Benefits of Hate Speech Bill Highlighted

Department of Justice and Constitutional Development

The Prevention and Combating of Hate Crimes and Hate Speech Bill will, once promulgated, send a “clear message that there is no place for hate crimes or hate speech in our society.”

The deputy minister of justice and constitutional development, John Jeffery, emphasized this during an address at a recent Hate Crimes Workshop.

The deputy minister highlighted the advantages of laws against hate speech.

“It protects the rights of the victim and the target group and also ensures that society is informed that hate speech is neither tolerated, nor sanctioned.”

The bill was tabled in parliament in April 2018.

Comment was called on the proposed legislation at the end of 2016.

The bill seeks to:

•    give effect to the Republic’s obligations in terms of the Constitution and international human rights instruments concerning racism, racial discrimination, xenophobia and related intolerance, in accordance with international law obligations;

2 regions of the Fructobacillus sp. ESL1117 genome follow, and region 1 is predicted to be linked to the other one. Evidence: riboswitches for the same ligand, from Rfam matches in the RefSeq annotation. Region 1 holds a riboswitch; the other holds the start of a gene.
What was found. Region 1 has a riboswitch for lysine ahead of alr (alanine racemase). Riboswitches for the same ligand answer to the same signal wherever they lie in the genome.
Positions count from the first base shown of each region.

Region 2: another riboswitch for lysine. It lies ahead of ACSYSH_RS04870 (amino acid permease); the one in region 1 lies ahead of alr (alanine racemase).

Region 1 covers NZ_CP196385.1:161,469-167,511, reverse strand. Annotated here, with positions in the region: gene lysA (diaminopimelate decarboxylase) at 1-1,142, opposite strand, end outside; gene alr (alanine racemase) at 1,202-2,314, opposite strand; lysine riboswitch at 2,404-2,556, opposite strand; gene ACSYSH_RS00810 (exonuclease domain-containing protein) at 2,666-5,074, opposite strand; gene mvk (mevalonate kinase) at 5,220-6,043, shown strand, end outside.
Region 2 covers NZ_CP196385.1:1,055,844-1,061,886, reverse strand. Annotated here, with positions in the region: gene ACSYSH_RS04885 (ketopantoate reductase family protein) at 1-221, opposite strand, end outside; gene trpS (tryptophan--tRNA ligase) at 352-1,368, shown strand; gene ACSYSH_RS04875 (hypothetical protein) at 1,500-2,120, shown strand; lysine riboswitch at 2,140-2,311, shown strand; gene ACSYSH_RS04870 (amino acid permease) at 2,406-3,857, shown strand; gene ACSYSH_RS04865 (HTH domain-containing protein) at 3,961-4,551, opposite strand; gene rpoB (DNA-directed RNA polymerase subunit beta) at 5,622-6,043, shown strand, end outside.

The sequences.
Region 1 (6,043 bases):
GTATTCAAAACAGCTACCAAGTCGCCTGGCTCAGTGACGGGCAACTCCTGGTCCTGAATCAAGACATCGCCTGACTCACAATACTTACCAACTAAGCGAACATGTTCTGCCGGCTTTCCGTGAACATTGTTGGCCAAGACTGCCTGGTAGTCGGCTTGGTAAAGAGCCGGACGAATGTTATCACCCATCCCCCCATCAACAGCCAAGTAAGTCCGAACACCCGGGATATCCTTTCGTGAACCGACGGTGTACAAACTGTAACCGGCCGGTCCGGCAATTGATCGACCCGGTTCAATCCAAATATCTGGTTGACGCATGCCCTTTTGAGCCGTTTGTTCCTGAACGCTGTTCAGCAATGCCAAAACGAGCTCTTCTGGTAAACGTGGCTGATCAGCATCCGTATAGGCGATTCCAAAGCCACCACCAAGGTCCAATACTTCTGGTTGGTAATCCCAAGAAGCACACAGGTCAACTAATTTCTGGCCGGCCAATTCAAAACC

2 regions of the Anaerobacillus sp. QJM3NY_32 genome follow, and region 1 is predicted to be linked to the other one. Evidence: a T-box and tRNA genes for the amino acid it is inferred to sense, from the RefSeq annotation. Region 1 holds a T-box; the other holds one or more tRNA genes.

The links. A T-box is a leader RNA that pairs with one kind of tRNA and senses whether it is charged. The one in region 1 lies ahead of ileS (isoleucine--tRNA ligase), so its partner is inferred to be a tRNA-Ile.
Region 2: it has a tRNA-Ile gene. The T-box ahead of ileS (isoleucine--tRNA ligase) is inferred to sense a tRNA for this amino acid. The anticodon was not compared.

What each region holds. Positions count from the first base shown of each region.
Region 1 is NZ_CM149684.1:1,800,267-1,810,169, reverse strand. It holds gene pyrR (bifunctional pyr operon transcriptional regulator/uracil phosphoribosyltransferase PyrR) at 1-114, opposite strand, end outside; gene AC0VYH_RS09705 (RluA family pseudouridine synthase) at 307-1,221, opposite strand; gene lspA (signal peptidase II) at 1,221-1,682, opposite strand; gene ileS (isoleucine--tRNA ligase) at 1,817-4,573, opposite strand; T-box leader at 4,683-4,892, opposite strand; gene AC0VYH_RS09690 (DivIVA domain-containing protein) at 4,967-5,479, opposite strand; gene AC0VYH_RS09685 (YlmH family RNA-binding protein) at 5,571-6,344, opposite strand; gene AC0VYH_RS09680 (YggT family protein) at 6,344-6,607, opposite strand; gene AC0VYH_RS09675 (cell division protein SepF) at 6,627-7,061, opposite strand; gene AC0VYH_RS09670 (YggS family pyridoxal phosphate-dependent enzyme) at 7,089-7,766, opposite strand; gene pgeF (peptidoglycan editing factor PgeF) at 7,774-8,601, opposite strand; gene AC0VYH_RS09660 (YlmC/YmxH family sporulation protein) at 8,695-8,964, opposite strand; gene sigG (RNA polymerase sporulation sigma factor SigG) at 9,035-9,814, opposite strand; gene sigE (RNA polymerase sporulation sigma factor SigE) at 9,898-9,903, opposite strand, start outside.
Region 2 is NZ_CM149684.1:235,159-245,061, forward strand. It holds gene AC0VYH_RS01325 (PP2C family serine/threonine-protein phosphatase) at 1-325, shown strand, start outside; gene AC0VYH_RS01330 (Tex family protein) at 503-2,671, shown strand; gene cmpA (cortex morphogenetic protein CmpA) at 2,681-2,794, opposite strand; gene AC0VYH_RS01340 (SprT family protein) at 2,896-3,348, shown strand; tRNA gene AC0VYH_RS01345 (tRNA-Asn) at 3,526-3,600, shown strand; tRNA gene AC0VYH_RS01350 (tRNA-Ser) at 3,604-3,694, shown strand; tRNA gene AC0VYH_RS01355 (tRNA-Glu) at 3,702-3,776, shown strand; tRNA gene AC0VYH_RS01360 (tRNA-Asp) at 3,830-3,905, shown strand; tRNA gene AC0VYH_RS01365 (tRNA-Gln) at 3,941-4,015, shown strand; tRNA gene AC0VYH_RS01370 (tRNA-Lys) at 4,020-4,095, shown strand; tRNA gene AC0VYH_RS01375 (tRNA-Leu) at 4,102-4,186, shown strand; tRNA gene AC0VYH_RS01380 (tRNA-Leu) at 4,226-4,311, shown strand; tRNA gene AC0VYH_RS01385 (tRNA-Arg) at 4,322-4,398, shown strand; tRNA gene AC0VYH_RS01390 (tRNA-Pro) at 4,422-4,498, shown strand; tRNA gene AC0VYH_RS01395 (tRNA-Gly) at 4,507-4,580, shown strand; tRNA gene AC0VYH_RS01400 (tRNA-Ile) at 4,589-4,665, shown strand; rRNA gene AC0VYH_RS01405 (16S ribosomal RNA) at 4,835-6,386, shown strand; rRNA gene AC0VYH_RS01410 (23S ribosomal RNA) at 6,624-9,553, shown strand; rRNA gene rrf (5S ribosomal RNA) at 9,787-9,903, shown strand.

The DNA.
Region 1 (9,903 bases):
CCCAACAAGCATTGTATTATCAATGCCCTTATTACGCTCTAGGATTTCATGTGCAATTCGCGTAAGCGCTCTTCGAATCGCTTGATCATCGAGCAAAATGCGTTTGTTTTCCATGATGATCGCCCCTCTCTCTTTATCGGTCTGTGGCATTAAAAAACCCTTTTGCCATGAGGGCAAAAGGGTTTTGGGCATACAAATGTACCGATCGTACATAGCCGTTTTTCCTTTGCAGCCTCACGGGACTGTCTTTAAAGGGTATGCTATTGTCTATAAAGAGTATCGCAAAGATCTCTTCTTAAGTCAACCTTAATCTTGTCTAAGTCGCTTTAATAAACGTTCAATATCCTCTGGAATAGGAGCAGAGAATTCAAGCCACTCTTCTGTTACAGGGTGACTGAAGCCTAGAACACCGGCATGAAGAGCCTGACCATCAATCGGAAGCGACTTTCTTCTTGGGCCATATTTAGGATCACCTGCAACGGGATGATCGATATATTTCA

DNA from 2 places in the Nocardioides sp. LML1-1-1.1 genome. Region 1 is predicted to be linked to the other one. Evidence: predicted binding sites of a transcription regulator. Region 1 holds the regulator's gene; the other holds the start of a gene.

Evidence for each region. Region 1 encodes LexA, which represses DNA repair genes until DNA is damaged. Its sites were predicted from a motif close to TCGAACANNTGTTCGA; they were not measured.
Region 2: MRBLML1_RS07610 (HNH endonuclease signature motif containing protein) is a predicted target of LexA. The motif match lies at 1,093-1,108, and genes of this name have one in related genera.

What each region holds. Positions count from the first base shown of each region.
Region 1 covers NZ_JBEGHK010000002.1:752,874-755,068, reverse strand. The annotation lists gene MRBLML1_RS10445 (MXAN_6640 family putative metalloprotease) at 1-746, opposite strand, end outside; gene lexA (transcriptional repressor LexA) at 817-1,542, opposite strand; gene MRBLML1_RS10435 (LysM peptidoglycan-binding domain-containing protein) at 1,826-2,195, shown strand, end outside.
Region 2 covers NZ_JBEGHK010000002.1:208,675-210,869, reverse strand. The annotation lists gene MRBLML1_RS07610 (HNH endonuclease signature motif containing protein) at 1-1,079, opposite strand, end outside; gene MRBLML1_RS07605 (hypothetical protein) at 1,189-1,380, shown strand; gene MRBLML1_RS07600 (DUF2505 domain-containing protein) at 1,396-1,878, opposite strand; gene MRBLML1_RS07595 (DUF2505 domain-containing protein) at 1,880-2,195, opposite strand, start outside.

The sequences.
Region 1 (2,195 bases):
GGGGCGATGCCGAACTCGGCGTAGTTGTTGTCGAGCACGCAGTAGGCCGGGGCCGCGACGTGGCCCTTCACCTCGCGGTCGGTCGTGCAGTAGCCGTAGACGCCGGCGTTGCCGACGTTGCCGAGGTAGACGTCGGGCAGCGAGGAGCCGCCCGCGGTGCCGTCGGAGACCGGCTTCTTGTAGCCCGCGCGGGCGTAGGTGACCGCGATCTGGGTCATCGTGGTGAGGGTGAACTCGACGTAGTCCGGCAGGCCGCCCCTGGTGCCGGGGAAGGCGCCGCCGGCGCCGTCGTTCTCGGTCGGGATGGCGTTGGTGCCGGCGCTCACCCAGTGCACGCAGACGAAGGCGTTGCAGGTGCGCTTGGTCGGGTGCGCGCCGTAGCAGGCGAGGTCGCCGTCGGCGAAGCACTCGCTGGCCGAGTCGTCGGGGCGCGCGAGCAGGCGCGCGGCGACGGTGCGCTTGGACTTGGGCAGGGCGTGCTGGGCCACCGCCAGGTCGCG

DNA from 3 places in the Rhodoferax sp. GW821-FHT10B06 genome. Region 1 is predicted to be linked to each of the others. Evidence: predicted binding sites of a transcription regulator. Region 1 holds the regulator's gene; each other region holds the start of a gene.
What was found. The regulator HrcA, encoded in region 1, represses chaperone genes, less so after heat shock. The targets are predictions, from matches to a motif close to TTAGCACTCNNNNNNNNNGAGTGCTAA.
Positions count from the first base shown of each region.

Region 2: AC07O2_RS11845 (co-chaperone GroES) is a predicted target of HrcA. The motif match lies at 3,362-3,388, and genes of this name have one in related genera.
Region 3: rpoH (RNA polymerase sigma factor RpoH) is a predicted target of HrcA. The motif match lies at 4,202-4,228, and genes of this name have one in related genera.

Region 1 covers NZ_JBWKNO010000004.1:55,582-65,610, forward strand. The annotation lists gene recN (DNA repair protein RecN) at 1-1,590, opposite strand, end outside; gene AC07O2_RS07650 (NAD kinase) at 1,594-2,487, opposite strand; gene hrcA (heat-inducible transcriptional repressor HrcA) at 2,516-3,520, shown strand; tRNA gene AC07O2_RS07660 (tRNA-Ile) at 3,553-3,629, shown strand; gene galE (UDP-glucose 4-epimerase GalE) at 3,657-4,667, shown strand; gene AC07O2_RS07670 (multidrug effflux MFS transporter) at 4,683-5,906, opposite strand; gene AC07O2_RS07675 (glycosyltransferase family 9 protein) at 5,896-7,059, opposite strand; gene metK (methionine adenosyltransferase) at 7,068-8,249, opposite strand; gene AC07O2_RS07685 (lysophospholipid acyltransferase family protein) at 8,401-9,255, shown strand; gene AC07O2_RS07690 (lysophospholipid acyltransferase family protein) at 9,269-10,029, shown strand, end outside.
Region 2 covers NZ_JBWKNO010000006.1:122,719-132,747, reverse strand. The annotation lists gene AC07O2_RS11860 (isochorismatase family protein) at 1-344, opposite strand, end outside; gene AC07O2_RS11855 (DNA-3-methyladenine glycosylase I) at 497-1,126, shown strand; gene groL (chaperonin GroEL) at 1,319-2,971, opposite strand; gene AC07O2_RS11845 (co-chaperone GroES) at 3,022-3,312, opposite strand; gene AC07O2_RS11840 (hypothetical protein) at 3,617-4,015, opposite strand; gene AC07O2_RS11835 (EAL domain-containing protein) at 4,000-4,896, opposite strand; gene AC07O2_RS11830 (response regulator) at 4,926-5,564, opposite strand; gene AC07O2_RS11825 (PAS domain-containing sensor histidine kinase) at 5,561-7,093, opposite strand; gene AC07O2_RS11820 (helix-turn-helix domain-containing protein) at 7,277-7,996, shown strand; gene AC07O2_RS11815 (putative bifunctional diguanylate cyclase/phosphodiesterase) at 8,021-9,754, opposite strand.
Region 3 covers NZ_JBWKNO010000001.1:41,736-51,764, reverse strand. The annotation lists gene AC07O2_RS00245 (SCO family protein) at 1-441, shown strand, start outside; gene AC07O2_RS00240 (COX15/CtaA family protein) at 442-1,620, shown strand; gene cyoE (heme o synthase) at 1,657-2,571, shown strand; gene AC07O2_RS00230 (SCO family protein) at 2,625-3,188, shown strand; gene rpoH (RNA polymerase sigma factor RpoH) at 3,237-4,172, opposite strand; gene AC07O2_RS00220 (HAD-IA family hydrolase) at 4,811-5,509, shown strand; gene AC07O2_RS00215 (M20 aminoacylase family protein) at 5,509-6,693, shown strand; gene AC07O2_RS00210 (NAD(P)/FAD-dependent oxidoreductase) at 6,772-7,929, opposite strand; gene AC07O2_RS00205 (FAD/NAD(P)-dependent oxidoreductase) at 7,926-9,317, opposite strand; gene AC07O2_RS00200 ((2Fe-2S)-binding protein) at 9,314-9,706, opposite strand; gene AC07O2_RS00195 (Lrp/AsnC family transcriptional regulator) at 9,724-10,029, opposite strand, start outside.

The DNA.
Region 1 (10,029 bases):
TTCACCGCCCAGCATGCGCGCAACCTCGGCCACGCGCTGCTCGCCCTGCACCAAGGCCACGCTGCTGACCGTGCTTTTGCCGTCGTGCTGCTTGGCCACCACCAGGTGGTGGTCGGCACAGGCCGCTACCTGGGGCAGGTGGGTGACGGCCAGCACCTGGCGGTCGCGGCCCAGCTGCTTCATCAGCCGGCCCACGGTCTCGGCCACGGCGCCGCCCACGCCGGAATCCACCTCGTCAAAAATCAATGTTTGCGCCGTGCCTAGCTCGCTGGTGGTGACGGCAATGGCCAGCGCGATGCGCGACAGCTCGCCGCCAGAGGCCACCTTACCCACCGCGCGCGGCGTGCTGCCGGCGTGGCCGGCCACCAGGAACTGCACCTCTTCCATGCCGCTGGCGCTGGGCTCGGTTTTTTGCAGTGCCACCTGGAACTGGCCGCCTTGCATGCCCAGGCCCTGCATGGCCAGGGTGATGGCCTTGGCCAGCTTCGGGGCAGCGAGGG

•    provide for the offence of hate crime and the offence of hate speech and the prosecution of persons who commit those offences;
•    provide for appropriate sentences that may be imposed on persons who commit hate crime and hate speech offences;
•    provide for the prevention of hate crimes and hate speech;
•    provide for the reporting on the implementation, application and administration of this Act;
•    effect consequential amendments to certain Acts of Parliament; and
•    provide for matters connected therewith.

In March 2018, the justice and constitutional development department announced that the draft bill had been revised following extensive submissions on the proposed legislation.

In particular, provisions dealing with hate speech were significantly changed.

The deputy minister also pointed out that the bill excludes the “bona fide interpretation and proselytising or espousing of any religious tenet, belief, teaching, doctrine or writings, to the extent that such interpretation and proselytization does not advocate hatred that constitutes incitement to cause harm, from the ambit of hate speech.”

Sabinet Cape Town Office

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